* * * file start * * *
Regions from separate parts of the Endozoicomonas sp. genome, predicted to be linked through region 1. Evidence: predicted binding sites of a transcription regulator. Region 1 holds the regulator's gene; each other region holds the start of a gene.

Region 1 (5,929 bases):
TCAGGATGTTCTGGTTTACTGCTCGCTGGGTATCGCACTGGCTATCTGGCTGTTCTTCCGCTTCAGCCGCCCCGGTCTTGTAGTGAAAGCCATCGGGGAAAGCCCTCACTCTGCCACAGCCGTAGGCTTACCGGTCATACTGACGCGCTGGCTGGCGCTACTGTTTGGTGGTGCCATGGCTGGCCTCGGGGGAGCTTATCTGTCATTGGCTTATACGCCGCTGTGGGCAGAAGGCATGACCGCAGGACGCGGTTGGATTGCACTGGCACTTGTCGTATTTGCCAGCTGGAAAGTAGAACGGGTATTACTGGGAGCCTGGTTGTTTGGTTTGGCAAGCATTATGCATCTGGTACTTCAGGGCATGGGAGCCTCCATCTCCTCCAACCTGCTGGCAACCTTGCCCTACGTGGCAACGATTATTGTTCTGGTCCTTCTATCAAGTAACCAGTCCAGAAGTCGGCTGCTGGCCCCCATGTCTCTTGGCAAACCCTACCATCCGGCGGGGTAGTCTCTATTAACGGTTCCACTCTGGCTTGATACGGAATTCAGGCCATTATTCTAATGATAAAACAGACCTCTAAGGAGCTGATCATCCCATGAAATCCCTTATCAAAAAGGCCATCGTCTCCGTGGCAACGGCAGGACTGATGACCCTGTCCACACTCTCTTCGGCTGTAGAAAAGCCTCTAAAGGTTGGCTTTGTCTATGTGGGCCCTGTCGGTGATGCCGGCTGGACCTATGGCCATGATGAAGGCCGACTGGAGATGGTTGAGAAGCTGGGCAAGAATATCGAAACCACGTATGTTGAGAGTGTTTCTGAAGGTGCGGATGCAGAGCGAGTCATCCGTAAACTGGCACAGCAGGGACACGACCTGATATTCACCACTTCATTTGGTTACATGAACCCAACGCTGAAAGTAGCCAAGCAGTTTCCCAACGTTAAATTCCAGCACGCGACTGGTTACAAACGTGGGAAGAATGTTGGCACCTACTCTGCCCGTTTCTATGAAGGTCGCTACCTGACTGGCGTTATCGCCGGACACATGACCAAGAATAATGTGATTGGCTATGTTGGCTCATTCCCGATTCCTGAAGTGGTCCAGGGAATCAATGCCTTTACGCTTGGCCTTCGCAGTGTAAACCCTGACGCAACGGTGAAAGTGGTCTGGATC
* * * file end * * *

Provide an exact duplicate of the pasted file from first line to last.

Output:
Regions from separate parts of the Endozoicomonas sp. genome, predicted to be linked through region 1. Evidence: predicted binding sites of a transcription regulator. Region 1 holds the regulator's gene; each other region holds the start of a gene.

Region 1 (5,929 bases):
TCAGGATGTTCTGGTTTACTGCTCGCTGGGTATCGCACTGGCTATCTGGCTGTTCTTCCGCTTCAGCCGCCCCGGTCTTGTAGTGAAAGCCATCGGGGAAAGCCCTCACTCTGCCACAGCCGTAGGCTTACCGGTCATACTGACGCGCTGGCTGGCGCTACTGTTTGGTGGTGCCATGGCTGGCCTCGGGGGAGCTTATCTGTCATTGGCTTATACGCCGCTGTGGGCAGAAGGCATGACCGCAGGACGCGGTTGGATTGCACTGGCACTTGTCGTATTTGCCAGCTGGAAAGTAGAACGGGTATTACTGGGAGCCTGGTTGTTTGGTTTGGCAAGCATTATGCATCTGGTACTTCAGGGCATGGGAGCCTCCATCTCCTCCAACCTGCTGGCAACCTTGCCCTACGTGGCAACGATTATTGTTCTGGTCCTTCTATCAAGTAACCAGTCCAGAAGTCGGCTGCTGGCCCCCATGTCTCTTGGCAAACCCTACCATCCGGCGGGGTAGTCTCTATTAACGGTTCCACTCTGGCTTGATACGGAATTCAGGCCATTATTCTAATGATAAAACAGACCTCTAAGGAGCTGATCATCCCATGAAATCCCTTATCAAAAAGGCCATCGTCTCCGTGGCAACGGCAGGACTGATGACCCTGTCCACACTCTCTTCGGCTGTAGAAAAGCCTCTAAAGGTTGGCTTTGTCTATGTGGGCCCTGTCGGTGATGCCGGCTGGACCTATGGCCATGATGAAGGCCGACTGGAGATGGTTGAGAAGCTGGGCAAGAATATCGAAACCACGTATGTTGAGAGTGTTTCTGAAGGTGCGGATGCAGAGCGAGTCATCCGTAAACTGGCACAGCAGGGACACGACCTGATATTCACCACTTCATTTGGTTACATGAACCCAACGCTGAAAGTAGCCAAGCAGTTTCCCAACGTTAAATTCCAGCACGCGACTGGTTACAAACGTGGGAAGAATGTTGGCACCTACTCTGCCCGTTTCTATGAAGGTCGCTACCTGACTGGCGTTATCGCCGGACACATGACCAAGAATAATGTGATTGGCTATGTTGGCTCATTCCCGATTCCTGAAGTGGTCCAGGGAATCAATGCCTTTACGCTTGGCCTTCGCAGTGTAAACCCTGACGCAACGGTGAAAGTGGTCTGGATC